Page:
Burkini in France: Are we monitoring women’s clothing or the following the law?


Photo courtesy of Desiree Depondicchello

The fine line between Islamophobia and national security.

By Alice Potter, Staff Writer

On August 23, a woman on a beach in Nice, France, was forced by the police to remove her headscarf and fined for the incident by officers. The police said that her outfit was not respectful in regards of good morals and secularism. Similar events in Corsica and Cannes have occurred, where women were targeted by authorities for wearing burkinis or headscarfs while at the beach. Though this may seem to be in light of recent terrorist attacks in France, there is more background to this situation.

The ban on burkinis was introduced by the mayor of Cannes, David Lisnard, August 13. The mayor’s prohibition was, “Beachwear ostentatiously showing a religious affiliation while France and places of religious significance are the target of terror attacks.”

The ruling itself was “Access to beaches and for swimming is banned to anyone who does not have (swimwear) which respect good customs and secularism.”

The burkini is a stylized wetsuit topped off with an attached headwrap, designed by Australian fashion designer Aheda Zanetti. Though the suit’s name sounds like it would be exclusively for Muslim women, in an interview in september with the Huffington Post, Zanetti said how 40 percent of her customers are Jewish women in Israel, and the burkinis have increased in popularity in Asian countries due to the desirable pale skin.  

Recent events such as the November 2015 terrorists attacks in Paris that killed  130 people, and the July truck attack in Nice that killed 87, have directed the media to put France under a microscope in regards to the laws regarding religious expression. In 2004, France issued a law that banned burqas, niqabs, head scarves and other various religious symbols from schools, such as cross necklaces or kippahs.

Photo courtesy of Mahera Ahmed
Success amidst the oppressive stereotypes. (Photo courtesy of Mahera Ahmed)

“The people that are actual extremists, those are the people you should be worried about.” Mahera Ahmed, a senior psychology major at Chaminade, who is also a practicing Muslim said,” Not what people are wearing… It’s men telling women how they should dress…I think it’s a sexist thing that they’re tackling it in a way that is seems like it has to do with Islam. Because honestly, the burkini ban, that’s ridiculous.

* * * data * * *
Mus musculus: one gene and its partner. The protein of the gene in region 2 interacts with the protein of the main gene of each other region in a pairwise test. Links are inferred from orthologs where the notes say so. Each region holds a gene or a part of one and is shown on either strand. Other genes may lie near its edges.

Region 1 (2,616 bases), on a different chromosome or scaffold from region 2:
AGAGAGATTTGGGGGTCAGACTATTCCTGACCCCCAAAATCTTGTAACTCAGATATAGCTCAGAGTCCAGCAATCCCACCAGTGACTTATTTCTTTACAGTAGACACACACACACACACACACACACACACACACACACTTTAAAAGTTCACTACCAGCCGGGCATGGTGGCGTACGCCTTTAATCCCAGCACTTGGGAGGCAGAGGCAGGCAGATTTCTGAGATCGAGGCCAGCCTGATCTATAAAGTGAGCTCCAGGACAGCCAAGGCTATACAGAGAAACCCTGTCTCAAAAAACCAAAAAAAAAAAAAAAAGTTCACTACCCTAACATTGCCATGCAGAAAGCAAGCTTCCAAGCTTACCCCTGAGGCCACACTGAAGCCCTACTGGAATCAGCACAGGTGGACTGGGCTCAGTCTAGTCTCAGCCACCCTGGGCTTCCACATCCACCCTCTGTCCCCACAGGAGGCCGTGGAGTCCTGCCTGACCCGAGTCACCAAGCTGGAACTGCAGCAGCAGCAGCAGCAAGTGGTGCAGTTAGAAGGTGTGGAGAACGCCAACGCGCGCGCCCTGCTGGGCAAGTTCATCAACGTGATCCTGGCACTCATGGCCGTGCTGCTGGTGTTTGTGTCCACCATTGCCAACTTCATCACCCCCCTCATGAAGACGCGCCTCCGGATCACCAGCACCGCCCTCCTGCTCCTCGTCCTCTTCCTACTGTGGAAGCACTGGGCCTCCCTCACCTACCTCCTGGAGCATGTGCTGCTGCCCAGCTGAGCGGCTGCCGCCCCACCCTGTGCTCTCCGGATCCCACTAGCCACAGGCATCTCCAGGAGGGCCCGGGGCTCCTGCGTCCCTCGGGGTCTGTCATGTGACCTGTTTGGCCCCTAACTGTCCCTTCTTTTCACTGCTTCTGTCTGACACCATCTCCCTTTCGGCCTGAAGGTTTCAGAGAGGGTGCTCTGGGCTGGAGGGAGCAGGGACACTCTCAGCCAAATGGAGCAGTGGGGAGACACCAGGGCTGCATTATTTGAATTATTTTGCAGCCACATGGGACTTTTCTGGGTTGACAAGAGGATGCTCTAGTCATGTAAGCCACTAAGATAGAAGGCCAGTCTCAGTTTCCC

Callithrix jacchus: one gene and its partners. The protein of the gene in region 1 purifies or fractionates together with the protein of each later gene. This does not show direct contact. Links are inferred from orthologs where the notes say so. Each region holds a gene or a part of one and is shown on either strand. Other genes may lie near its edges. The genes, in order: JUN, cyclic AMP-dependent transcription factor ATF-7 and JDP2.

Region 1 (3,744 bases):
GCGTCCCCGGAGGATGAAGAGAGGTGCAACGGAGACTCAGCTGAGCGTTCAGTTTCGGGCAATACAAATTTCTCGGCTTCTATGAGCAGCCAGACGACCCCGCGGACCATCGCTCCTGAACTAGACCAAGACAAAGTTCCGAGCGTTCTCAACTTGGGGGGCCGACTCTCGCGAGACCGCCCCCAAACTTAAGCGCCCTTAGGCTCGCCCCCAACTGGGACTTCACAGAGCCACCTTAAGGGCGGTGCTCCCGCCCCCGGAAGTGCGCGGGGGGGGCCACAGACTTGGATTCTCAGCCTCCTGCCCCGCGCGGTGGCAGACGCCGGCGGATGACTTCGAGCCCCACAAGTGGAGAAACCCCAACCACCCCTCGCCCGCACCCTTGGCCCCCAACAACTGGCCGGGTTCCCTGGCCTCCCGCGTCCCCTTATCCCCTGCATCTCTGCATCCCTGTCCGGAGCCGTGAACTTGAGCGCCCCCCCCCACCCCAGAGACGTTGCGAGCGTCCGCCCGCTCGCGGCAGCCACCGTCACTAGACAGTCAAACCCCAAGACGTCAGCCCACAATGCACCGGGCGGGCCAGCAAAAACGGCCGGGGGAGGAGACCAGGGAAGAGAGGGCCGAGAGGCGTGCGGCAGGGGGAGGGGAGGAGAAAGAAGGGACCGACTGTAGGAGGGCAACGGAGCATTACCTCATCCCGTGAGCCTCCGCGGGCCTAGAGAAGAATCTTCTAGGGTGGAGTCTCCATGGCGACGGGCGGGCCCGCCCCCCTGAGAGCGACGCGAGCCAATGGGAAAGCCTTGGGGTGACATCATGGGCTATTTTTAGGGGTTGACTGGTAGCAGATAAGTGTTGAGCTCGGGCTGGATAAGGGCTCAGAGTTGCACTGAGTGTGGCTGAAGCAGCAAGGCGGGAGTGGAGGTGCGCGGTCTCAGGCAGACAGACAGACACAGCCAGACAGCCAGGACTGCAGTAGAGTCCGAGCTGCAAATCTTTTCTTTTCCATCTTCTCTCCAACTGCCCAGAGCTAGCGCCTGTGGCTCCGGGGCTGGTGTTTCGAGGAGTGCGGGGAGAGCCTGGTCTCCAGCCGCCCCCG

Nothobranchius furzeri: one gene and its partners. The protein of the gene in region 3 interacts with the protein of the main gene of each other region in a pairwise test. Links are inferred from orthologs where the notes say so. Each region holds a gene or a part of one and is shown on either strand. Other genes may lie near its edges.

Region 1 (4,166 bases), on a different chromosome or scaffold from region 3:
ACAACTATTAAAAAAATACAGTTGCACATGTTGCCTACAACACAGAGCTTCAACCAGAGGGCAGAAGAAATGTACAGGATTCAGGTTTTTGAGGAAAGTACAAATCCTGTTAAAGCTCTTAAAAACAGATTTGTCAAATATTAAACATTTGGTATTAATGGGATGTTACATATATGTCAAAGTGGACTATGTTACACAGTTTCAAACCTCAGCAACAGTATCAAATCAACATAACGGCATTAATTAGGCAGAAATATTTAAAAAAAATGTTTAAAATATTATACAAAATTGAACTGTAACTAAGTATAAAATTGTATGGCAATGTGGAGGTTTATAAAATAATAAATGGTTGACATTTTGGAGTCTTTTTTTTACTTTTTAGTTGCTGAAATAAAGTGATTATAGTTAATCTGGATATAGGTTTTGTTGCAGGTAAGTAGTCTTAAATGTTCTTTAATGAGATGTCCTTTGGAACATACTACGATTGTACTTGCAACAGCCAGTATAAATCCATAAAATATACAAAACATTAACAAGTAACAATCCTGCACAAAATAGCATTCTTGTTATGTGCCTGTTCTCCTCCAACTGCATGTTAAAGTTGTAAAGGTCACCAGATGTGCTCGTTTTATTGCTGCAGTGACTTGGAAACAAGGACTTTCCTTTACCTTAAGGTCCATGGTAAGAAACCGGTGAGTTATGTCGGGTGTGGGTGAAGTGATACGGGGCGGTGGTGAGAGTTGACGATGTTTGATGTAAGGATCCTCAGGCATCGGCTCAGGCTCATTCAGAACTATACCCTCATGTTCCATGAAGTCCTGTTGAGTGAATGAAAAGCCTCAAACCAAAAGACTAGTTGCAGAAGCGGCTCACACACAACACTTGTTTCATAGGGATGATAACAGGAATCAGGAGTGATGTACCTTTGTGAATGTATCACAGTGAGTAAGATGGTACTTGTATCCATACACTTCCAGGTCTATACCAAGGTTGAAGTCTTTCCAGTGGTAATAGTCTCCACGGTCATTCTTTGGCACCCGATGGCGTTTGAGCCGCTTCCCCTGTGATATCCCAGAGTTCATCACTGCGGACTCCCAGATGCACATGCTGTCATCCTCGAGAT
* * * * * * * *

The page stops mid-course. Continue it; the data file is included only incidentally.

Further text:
“In the Qur’an, it’s highly recommended that women cover up, so that we are valued for who we are as people,” she said. “It is also written that you cannot be forced. You cannot force a woman to behave or do anything that she does not want to. … The hijab was not just about covering hair or something like that, it’s so much more than that. But people don’t seem to realize it. It’s about aiming to be the best person you can be.”

French exchange student, Aubane Becker, currently attending Chaminade as a business major said that, “In France, we are a laïque country, (a secular democratic republic),” continuing how the policy is part of the French constitution.

Becker explained further that though Muslims are targeted because of the recent attacks, all religions should be equally targeted. From her experience, she goes on to say that from what she has observed, this ban is not targeting Islam but rather targeting women’s clothes, which is entirely inappropriate in her views.

Though the burkini ban spurred much controversy, the highest administrative court, the French Council of State overturned the ban, saying “mayors do not have the right to ban burkinis.”

Though some may believe that these policies and laws are a bit unorthodox and against free speech, Mélanie Vaillant, who was raised in France and is a student at Montpellier School of Business in France, explains the culture and sentiments pushing these laws.

“We see the burka and the burkini as something that the woman has to hide herself,” she said. “As a french woman you have the right to wear what you want, to be respected for what you are and don’t hide yourself behind all that.”

Vaillant continues to emphasize that the, burqa in particular, in France is seen more as an oppressive object, aimed towards shaming women rather than it being a personal choice. It is perceived that younger women are brainwashed into an repressive misogynistic agenda.

“I don’t think it’s ok for someone to target a woman on her clothes. Because what’s the point? The girl will feel humiliated in front of everybody. Media and politicians are definitely targeting Muslim people, so this is why they make a huge deal about Muslims, burka and burkini, they can scare a lot of people. And people are now becoming more and more Islamophobic, and for the wrong reasons. We stigmatize this religion.”